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Environmental Monitoring and Assessment

, Volume 185, Issue 11, pp 9043–9053 | Cite as

Dredging and contaminant exposure to tree swallows nesting on the upper Mississippi River

  • Thomas W. Custer
  • Paul M. Dummer
  • Christine M. Custer
  • David Warburton
Article

Abstract

In 2008 and 2009, dredge material from the Mississippi River in Pool 8 south of Brownsville, Minnesota was used to construct nearby islands. Chemical analysis of sediment in 2001 and 2002 in the area to be dredged indicated detectable concentrations of organic and inorganic contaminants. Tree swallows (Tachycineta bicolor), whose diet is mainly aquatic invertebrates, were used to evaluate contaminant exposure in both the dredged and newly created habitat. Organic and inorganic contaminant data were collected from tree swallows in 2007 through 2010 at one study site near the dredging operation, a reference study site upriver from the dredging activity, one study site down river from the dredging activity, and one study site on a newly created island (2009 and 2010 only). Organic and element concentrations were at background levels in all samples. Polychlorinated biphenyl and p,p′-dichlorodiphenyldichloroethylene concentrations in tree swallow nestlings decreased at all study sites over the period 2007 to 2010 including the island study site between 2009 and 2010. Element concentrations in tree swallow livers for the non-island study sites did not show a trend among years in relation to the dredging. Selenium concentrations at the newly created island were higher and cadmium concentrations were lower in 2010 than 2009. Hatching success of eggs in successful nests was not associated with dredging activities.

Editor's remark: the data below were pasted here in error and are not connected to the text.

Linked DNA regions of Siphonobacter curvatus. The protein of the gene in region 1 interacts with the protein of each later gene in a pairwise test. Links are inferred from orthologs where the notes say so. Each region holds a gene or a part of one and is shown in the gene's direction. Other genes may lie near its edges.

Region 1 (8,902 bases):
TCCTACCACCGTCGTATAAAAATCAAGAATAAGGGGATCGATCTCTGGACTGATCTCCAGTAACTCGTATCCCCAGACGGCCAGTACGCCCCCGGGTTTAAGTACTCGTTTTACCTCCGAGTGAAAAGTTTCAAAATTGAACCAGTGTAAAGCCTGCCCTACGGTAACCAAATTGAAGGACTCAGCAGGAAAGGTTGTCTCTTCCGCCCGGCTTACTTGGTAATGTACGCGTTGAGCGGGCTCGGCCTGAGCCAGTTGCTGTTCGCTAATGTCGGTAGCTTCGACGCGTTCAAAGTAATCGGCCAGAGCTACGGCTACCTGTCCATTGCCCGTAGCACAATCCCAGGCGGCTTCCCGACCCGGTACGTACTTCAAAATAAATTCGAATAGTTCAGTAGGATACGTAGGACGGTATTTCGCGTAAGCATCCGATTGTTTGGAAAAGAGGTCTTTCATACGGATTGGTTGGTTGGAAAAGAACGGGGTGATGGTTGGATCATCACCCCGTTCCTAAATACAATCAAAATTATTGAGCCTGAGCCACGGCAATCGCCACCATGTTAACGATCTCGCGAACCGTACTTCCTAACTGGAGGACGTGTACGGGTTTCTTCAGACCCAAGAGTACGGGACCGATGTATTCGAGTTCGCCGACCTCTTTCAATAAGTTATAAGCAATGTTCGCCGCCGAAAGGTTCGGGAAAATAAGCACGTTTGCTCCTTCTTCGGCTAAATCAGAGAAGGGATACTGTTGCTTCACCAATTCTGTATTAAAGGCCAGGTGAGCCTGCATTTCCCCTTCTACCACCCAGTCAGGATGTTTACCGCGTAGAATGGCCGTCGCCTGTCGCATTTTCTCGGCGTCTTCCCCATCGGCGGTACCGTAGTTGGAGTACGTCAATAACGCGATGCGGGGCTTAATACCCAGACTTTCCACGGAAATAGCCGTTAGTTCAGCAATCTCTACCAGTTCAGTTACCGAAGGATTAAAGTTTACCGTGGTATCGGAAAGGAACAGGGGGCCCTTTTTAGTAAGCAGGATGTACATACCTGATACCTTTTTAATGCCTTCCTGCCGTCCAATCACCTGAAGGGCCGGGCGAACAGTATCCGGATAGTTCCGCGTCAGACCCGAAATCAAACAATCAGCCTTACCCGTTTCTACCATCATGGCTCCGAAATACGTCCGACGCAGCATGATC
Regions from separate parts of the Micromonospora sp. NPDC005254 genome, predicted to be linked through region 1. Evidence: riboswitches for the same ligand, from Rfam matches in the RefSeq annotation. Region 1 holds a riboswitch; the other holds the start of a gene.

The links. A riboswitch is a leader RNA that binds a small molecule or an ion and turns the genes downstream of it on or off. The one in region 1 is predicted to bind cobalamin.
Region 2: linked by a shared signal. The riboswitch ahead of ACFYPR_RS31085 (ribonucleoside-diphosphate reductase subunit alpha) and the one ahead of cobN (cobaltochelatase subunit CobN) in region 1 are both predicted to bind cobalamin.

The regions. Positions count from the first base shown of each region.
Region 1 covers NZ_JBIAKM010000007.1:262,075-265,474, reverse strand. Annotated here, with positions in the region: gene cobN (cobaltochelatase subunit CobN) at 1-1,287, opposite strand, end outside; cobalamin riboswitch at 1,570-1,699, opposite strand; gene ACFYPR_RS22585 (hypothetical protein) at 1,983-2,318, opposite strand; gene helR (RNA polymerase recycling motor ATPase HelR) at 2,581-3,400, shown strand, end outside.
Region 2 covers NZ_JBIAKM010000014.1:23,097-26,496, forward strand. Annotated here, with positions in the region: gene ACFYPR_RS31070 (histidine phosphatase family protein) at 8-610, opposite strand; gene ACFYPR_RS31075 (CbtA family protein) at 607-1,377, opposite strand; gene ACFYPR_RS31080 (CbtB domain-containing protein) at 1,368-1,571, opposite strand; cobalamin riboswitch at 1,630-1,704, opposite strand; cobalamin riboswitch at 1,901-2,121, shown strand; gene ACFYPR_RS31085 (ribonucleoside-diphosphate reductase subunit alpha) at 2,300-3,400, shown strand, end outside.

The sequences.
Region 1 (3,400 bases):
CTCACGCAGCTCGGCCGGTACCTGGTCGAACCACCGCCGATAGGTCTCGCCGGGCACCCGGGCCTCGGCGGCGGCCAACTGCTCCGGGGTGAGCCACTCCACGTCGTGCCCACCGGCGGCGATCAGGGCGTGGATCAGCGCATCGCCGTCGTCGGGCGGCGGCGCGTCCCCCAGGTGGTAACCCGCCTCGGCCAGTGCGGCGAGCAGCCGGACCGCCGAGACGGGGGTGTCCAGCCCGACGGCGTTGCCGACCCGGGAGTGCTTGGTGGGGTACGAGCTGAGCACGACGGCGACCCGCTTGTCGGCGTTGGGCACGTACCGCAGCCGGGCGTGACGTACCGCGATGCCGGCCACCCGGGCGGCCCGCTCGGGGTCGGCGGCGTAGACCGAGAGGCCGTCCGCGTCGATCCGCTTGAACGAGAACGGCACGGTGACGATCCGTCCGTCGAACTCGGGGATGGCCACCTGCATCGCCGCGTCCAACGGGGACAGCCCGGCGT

Keywords

Dredging Elements PCBs Mercury Tree swallows Mississippi River 

Notes

Acknowledgments

We thank Dwayne Houdek for logistical assistance; Pete Boma, Jennifer Herner-Thogmartin, and Max Weber for field assistance; the Iowa, Chicago and Eastern Railroad for permission to work on their property; and the Upper Mississippi River National Wildlife and Fish Refuge for permission to work on their property. This study was funded through On-Refuge Contaminants Investigations of the US Fish and Wildlife Service. Any use of trade, product, or firm names is for descriptive purposes only and does not imply endorsement by the US Government.

Supplementary material

10661_2013_3234_MOESM1_ESM.doc (164 kb)
ESM 1 (DOC 164 kb)

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Copyright information

© Springer Science+Business Media Dordrecht (outside the USA) 2013

Authors and Affiliations

  • Thomas W. Custer
    • 1
  • Paul M. Dummer
    • 1
  • Christine M. Custer
    • 1
  • David Warburton
    • 2
  1. 1.US Geological SurveyUpper Midwest Environmental Sciences CenterLa CrosseUSA
  2. 2.US Fish and Wildlife ServiceBloomingtonUSA

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